providing additional security to, the regular lock of the

door.

Overhead Concealed Closer: A closer

concealed in the head frame with an arm connecting with the

door at the top rail.

Panic Exit Device: See Exit Device.

Paracentric: A term used in connection

with cylinder plugs having projections on the sides of the

keyway that extend beyond the vertical center line of the

keyway.

Pin Tumblers: Small sliding pins in

a lock cylinder, working against coil springs and preventing

the cylinder plug from rotating until the pins are raised

to the proper alignment by bitting of key.

Pivot: See Door Pivot.

Plug (of a cylinder): The round part

containing the keyway and rotated by the key to transmit motion

to the bolt(s).

Preassembled Lock: A lock that has

all the parts assembled as a unit at the factory, and when

installed in a rectangular notch cut into the door edge, requires

little or no disassembly.

Prison Lock: A heavy lock designed

especially for use on jail cells.

Push Plate: A plate applied to the

lock stile to protect the door against soiling and wear

Quadrant (Dutch Door): A device to

fasten together the upper and the lower leaves of a Dutch

door.

Rabbet: A term used to describe the

abutting edges of a pair of doors so shaped as to provide

a tight fit. One half of the edge projects beyond the other

half, usually 1/2 . Also used to define that portion of a

door frame into which the door fits.

Rabbeted Lock (or Latch): A lock in

which the face conforms to the rabbet found on a rabbeted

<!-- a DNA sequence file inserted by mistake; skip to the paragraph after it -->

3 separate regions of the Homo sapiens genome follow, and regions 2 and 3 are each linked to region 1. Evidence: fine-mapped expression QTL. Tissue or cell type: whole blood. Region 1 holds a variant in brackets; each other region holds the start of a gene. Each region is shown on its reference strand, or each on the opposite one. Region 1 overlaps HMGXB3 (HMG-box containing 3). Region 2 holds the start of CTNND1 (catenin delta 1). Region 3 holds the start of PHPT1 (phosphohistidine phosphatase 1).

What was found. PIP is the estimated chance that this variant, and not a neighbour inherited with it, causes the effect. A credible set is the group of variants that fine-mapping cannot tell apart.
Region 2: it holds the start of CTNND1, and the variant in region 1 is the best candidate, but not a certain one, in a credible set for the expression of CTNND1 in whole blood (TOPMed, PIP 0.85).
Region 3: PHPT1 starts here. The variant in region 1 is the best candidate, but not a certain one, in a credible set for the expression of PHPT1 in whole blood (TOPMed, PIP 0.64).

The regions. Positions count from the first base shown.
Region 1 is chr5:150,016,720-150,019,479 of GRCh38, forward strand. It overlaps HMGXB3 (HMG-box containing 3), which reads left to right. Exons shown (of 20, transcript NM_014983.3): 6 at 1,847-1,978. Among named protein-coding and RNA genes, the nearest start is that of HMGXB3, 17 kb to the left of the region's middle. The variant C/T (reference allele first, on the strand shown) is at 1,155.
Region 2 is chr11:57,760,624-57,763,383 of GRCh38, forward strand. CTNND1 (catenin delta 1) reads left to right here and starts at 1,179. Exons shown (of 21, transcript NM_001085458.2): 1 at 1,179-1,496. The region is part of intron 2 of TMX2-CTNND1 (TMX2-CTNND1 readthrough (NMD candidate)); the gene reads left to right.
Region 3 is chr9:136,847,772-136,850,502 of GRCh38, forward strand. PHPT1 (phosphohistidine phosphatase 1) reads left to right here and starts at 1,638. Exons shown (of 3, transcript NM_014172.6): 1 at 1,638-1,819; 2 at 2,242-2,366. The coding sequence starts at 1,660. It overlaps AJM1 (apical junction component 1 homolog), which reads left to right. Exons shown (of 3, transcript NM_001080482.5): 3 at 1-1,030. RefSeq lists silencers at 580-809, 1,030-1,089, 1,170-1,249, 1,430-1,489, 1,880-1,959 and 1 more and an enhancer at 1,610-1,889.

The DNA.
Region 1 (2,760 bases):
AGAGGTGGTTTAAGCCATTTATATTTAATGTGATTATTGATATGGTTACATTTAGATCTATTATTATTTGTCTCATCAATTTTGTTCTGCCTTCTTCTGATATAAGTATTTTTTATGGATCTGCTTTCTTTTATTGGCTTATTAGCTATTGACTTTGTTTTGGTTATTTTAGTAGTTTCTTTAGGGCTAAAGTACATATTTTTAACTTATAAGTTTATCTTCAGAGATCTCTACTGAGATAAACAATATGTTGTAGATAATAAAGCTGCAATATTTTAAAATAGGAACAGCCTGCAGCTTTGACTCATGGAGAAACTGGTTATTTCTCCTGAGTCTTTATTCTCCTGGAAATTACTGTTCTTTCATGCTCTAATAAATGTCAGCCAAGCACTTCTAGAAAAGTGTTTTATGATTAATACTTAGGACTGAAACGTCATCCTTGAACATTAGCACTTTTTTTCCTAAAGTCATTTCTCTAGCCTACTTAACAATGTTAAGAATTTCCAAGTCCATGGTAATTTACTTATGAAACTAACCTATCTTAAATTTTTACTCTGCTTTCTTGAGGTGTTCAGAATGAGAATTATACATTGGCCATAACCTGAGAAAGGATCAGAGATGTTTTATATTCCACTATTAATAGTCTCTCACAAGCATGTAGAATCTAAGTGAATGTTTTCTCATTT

door.

Rail (of a door): A horizontal member

that pins the stiles. May be exposed as in a paneled door,

or concealed as in a flush door

Reinforcing Unit: A metal box-shaped

reinforcement for use in a metal door in which a bored lock

is to be installed. It provides both vertical and horizontal

latch support.

Reverse Bevel: See Bevel.

Reversible Lock: A lock which, by

reversing the latch bolt, may be used by any hand. On certain

types of locks, other parts must also be changed.

Rigid Lock: See Preassembled Lock.

Rim: A term indicating articles of

hardware designed for application to the surface of doors

and windows.

Roller Latch: A friction door latch

employing a roller latch head under spring tension, which

engages a strike having a recess formed to receive the roller.

Roller Strike: A strike having a rolling

member at the point of latch bolt contact to minimize friction.

Rose: A trim plate attached to the

door under the knob. It sometimes acts as a knob bearing.

Rounded Front: A lock or bolt front

conforming to the rounded edge of a double acting door. The

standard radius is 4″ (101.6 mm).

Screwless Knob: A knob attached to

a spindle by means of a special wrench as distinguished from

the more commonly used side knob screw.

Screwless Rose: A rose with concealed

method of attachment.

Shank (of a knob): The projecting

stem of a knob into which the spindle is fastened.

Side Knob Screw: A set screw used

to fasten a knob to a spindle.

Spindle (of a knob): The bar or tube

connected with the knob or lever handle that passes through

the hub of the lock or otherwise engages the mechanism to

transmit the knob action to the bolt(s).

Split Astragal: An astragal that is

split through the middle, allowing each door leaf to operate

independently.

Spring Hinge: A hinge containing one

or more springs to move the door into the desired position.